SENATOR OBAMA: Let me just go to the bill, very quickly. Essentially, I think as — as this emerged during debate and during committee, the only plausible rationale, to my mind, for this legislation would be if you had a suspicion that a doctor, the attending physician, who has made an assessment that this is a nonviable fetus and that, let’s say for the purpose of the mother’s health, is being — that — that — labor is being induced, that that physician (a) is going to make the wrong assessment and (b) if the physician discovered, after the labor had been induced, that, in fact, he made an error, or she made an error, and, in fact, that this was not a nonviable fetus but, in fact, a live child, that that physician, of his own accord or her own accord, would not try to exercise the sort of medical measures and practices that would be involved in saving that child. Now, it — if you think there are possibilities that doctors would not do that, then maybe this bill makes sense, but I — I suspect and my impression is, is that the Medical Society suspects as well that doctors feel that they would be under that obligation, that they would already be making these determinations and that, essentially, adding a — an additional doctor who then has to be called in an emergency situation to come in and make these assessments is really designed simply to burden the original decision of the woman and the physician to induce labor and perform an abortion. Now, if that’s the case — and — and I know that some of us feel very strongly one way or another on that issue — that’s fine, but I think it’s important to understand that this issue ultimately is about abortion and not live births. Because if these are children who are being born alive, I, at least, have confidence that a doctor who is in that room is going to make sure that they’re looked after.  (Emphasis McCarthy's)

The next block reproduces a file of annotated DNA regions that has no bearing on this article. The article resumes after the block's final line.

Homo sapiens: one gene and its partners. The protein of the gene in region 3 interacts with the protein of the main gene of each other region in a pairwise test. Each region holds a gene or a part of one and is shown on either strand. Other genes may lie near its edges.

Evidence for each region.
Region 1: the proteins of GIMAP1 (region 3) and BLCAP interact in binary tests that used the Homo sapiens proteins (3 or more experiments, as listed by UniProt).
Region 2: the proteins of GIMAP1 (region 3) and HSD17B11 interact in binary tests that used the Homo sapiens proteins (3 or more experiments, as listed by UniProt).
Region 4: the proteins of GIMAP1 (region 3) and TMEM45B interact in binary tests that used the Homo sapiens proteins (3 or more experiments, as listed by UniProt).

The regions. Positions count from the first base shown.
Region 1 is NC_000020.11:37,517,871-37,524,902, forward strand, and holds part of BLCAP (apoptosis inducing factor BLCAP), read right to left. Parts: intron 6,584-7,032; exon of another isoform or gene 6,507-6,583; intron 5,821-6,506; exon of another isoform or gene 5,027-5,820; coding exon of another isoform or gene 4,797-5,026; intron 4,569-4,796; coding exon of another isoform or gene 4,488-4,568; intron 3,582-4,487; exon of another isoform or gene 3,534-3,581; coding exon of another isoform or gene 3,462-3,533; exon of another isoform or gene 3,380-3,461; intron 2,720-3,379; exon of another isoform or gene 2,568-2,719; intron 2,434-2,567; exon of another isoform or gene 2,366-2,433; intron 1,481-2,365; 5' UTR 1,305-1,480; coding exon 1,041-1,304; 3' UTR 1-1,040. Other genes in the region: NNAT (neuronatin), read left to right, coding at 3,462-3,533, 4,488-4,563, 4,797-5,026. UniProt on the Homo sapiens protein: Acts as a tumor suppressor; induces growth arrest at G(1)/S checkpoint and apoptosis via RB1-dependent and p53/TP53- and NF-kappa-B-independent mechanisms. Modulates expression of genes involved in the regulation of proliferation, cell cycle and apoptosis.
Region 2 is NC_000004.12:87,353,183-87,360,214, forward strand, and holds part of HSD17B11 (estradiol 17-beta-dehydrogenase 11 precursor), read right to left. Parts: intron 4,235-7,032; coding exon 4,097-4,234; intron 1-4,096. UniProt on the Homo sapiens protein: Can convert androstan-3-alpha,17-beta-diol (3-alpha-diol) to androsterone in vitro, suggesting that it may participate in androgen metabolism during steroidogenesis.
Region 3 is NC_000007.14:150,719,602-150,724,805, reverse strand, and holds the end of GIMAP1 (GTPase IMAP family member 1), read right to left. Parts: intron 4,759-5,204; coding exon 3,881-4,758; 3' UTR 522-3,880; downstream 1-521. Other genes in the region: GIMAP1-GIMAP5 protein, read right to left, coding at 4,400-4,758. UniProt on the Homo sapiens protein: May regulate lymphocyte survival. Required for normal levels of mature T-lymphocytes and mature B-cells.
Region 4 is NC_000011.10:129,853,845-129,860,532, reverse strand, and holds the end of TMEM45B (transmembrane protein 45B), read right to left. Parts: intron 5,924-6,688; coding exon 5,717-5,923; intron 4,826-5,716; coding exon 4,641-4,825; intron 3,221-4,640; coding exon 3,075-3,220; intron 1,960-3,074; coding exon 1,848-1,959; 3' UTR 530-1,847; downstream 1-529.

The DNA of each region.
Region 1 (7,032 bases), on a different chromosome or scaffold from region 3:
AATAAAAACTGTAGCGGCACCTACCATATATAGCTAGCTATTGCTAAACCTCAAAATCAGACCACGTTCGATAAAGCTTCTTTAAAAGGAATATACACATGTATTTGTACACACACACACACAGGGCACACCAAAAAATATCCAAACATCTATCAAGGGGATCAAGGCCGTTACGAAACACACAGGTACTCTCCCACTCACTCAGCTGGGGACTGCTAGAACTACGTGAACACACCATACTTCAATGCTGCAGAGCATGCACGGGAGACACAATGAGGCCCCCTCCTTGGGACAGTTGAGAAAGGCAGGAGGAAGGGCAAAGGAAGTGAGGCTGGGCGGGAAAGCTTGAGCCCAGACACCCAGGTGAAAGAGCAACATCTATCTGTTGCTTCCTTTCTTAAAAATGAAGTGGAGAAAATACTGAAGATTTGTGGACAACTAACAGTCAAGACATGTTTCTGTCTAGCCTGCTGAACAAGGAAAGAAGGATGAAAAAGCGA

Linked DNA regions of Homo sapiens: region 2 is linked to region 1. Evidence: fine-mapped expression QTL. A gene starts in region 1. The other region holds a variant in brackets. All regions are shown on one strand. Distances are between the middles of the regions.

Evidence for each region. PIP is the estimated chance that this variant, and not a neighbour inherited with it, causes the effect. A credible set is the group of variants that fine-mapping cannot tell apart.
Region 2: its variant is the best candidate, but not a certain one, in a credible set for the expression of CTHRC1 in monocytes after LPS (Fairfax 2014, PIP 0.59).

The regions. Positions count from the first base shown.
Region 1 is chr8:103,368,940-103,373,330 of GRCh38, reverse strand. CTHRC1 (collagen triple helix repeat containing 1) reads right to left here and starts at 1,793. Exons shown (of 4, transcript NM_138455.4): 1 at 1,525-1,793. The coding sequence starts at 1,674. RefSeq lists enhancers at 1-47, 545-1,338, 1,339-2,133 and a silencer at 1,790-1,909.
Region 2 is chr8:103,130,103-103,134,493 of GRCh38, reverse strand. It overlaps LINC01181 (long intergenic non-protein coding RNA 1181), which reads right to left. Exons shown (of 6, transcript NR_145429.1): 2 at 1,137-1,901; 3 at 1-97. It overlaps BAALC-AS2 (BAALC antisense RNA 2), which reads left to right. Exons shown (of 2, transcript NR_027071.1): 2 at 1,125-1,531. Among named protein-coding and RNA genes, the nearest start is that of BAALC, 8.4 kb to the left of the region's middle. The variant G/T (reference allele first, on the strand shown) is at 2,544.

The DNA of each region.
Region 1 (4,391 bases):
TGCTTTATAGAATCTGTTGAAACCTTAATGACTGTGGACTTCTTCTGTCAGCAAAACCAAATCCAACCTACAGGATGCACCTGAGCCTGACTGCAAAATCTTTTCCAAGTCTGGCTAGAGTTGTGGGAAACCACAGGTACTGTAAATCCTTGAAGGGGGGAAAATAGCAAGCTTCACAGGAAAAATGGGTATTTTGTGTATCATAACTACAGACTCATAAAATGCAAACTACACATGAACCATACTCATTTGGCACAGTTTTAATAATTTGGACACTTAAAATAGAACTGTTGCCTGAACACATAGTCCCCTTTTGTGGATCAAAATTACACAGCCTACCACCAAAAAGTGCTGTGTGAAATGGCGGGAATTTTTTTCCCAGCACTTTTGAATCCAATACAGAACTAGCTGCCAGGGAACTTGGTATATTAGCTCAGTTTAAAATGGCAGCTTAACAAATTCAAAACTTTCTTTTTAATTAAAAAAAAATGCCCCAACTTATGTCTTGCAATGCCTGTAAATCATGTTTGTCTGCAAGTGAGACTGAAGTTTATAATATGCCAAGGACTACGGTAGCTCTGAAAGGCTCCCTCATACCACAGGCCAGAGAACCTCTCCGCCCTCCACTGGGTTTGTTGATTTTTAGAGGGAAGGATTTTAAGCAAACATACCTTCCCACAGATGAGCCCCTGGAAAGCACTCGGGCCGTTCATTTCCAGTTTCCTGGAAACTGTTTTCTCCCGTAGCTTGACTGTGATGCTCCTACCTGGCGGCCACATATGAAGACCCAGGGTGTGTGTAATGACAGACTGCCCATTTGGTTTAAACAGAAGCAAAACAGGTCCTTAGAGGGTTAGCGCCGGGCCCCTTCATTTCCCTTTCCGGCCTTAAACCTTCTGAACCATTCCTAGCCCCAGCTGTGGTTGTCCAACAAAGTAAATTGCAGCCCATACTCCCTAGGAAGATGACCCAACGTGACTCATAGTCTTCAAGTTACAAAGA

(The transcript from this senate discussion can be found here.)  The moral of the story: vote well November 6th!